Solar/Solar eclipse photography

For photographing the sun and solar eclipses, it’s crucial to employ very potent neutral density filters, typically those with 16 stops or more. Importantly, never attempt to view the sun through an optical viewfinder, even if strong ND filters are in place. While these filters effectively block visible light, they often offer little protection against harmful infrared (IR) and ultraviolet (UV) radiation that can damage your eyes. Instead, it’s recommended to use live view or an electronic viewfinder for safer observation. Additionally, it’s advisable to attach the ND filter to your lens before pointing it at the sun, especially with a magnifying lens, as the concentrated light could potentially harm the camera’s image sensor.

  • What are neutral density filters (ND)? And how do I use them?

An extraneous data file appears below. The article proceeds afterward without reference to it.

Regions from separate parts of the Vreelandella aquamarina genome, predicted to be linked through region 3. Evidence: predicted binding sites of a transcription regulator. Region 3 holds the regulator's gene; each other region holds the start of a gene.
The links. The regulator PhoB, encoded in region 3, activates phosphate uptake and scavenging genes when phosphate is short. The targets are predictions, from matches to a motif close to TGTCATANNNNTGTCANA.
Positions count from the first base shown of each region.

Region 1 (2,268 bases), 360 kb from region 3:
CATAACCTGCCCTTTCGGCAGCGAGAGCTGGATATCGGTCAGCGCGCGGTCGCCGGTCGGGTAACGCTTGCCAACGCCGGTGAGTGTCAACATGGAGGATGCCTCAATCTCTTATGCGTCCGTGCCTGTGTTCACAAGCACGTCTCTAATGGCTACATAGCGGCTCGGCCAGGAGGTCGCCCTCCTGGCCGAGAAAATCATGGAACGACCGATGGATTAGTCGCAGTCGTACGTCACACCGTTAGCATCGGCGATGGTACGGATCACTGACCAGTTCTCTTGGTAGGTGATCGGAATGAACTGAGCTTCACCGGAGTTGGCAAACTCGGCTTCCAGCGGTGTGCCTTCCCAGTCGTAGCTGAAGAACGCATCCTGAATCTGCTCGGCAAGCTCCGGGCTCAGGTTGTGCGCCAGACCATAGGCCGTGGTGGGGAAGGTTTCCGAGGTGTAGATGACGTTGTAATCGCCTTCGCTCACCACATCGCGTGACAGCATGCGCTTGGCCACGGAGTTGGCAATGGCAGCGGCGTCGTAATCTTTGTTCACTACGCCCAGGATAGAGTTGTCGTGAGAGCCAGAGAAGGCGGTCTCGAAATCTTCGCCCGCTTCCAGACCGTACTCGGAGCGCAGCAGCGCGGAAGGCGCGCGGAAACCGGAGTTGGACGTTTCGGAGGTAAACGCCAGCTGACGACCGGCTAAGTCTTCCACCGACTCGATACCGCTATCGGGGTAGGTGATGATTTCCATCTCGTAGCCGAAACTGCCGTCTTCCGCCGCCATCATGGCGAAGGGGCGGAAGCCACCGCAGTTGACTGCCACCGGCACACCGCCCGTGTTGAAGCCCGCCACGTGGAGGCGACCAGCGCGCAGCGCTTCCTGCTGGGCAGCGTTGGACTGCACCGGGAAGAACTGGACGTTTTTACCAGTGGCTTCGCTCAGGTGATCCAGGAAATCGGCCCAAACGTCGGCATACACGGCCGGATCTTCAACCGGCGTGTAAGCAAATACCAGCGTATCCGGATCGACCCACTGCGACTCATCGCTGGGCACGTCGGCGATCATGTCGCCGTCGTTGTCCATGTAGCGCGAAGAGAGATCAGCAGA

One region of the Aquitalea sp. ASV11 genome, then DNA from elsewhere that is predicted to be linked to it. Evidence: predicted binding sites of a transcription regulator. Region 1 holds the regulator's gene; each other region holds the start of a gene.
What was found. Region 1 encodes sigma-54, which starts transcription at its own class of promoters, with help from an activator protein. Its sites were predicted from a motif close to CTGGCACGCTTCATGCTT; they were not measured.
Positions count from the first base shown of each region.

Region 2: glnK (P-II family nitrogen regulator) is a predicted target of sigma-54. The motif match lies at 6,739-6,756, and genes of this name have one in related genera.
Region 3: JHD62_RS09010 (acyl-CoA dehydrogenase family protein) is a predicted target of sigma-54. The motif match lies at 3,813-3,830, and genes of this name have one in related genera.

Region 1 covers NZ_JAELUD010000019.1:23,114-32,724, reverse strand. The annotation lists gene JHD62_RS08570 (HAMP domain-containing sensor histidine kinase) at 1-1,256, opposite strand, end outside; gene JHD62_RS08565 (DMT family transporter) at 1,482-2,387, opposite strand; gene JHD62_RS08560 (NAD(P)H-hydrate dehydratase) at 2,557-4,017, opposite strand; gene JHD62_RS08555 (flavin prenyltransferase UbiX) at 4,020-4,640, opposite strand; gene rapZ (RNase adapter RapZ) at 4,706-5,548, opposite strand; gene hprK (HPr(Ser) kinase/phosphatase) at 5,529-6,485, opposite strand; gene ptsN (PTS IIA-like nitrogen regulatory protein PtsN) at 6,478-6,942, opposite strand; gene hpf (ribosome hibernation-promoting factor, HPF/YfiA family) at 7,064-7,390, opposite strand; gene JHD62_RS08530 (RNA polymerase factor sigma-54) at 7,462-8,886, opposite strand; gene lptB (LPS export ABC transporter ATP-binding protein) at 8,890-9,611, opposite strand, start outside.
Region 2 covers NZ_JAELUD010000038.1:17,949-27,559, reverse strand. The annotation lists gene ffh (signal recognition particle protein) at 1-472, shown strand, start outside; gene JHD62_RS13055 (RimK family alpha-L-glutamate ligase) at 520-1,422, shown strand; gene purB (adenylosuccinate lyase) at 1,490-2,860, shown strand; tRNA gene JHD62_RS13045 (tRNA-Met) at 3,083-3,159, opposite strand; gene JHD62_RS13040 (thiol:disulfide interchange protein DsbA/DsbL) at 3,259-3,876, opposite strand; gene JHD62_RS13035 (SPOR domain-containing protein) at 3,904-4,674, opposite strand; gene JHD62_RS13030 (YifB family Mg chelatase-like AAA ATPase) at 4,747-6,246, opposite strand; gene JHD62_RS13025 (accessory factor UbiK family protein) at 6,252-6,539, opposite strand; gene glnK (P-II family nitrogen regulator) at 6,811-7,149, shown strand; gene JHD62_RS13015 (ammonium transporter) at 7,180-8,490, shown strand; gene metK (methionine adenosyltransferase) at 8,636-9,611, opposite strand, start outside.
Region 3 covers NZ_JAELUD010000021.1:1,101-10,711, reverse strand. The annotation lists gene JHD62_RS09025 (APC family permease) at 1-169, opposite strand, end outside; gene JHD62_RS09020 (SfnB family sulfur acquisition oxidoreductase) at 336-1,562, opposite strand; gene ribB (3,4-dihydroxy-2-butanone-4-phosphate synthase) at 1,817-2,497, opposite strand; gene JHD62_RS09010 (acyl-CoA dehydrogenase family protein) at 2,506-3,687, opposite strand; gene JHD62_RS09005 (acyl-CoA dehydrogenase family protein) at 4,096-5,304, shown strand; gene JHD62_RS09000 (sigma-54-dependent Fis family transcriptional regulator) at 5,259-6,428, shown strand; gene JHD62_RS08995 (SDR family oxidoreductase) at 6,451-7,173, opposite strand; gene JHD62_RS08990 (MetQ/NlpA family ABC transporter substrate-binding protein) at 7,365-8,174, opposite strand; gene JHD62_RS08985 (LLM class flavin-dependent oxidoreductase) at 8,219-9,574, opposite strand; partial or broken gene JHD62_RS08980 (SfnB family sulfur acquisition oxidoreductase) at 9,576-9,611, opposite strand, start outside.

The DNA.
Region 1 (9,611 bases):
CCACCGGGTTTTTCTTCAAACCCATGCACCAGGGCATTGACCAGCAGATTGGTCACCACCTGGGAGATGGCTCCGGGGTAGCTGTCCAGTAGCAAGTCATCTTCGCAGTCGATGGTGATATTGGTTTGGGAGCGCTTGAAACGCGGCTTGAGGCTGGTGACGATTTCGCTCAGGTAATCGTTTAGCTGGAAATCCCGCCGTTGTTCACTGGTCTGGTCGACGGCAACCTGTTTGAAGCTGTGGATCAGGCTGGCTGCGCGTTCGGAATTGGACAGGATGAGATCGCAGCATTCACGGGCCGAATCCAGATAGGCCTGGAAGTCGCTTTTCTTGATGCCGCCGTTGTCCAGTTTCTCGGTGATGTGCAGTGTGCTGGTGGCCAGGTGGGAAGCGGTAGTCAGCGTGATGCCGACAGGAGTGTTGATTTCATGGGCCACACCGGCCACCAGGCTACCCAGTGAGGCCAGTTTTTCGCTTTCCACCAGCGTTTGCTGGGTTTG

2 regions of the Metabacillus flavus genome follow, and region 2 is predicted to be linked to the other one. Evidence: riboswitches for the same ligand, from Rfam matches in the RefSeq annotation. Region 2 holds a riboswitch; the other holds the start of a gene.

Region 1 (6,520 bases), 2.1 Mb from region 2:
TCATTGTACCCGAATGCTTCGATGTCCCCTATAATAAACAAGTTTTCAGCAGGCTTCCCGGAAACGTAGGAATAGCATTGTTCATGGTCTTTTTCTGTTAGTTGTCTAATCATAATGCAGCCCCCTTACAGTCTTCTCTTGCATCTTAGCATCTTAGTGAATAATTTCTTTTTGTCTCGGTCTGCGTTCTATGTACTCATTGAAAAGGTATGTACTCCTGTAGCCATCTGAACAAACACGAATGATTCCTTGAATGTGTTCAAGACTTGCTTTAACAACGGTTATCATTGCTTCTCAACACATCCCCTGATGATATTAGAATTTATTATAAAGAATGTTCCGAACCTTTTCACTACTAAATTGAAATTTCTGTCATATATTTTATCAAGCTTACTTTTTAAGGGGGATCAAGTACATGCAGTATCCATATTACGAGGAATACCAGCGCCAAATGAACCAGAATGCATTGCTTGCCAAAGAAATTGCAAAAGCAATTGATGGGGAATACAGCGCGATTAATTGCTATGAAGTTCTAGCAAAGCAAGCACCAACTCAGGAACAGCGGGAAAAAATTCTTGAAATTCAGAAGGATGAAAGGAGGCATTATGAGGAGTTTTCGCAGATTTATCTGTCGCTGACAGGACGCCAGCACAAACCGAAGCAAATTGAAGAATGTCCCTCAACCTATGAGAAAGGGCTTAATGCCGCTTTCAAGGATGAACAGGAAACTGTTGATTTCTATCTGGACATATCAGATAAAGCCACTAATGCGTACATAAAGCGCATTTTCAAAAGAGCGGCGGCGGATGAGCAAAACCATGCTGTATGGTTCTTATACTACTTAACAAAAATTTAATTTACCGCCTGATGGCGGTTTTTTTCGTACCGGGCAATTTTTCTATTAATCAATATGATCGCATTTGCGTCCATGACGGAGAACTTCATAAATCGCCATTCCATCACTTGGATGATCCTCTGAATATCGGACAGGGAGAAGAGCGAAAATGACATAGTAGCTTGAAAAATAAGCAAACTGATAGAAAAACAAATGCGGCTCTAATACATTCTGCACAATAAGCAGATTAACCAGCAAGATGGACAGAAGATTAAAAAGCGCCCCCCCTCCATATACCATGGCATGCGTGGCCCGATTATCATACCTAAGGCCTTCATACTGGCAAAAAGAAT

• Shallow Depth of Field with ND filter
  • When Should You Use ND Filters?

Round or quadrilateral filter (square or rectangular)

ND filters are available in both circular and square formats. Typically, circular filters are directly screwed onto the front of your lens, provided your lens has filter threads. However, it’s important to note that in some cases, the front element of the lens may be too large, making it impractical to use a filter with such a large diameter. In such instances, photographers resort to “drop-in” filters, which are inserted at the back of the lens, near the camera’s lens mount.

Opting for round screw-on filters is a good choice, and I suggest acquiring one or a set that matches the largest diameter of your lens. This way, if you wish to use these filters on smaller lenses, you can simply buy a step-up ring instead of investing in a new set of filters or individual ones.

Step-up rings are a cost-effective alternative compared to optical filters. For instance, if you have lenses with filter thread sizes of 67mm, 72mm, and 82mm, a practical approach would be to purchase 82mm filters and complement them with 67-82mm and 72-82mm step-up rings.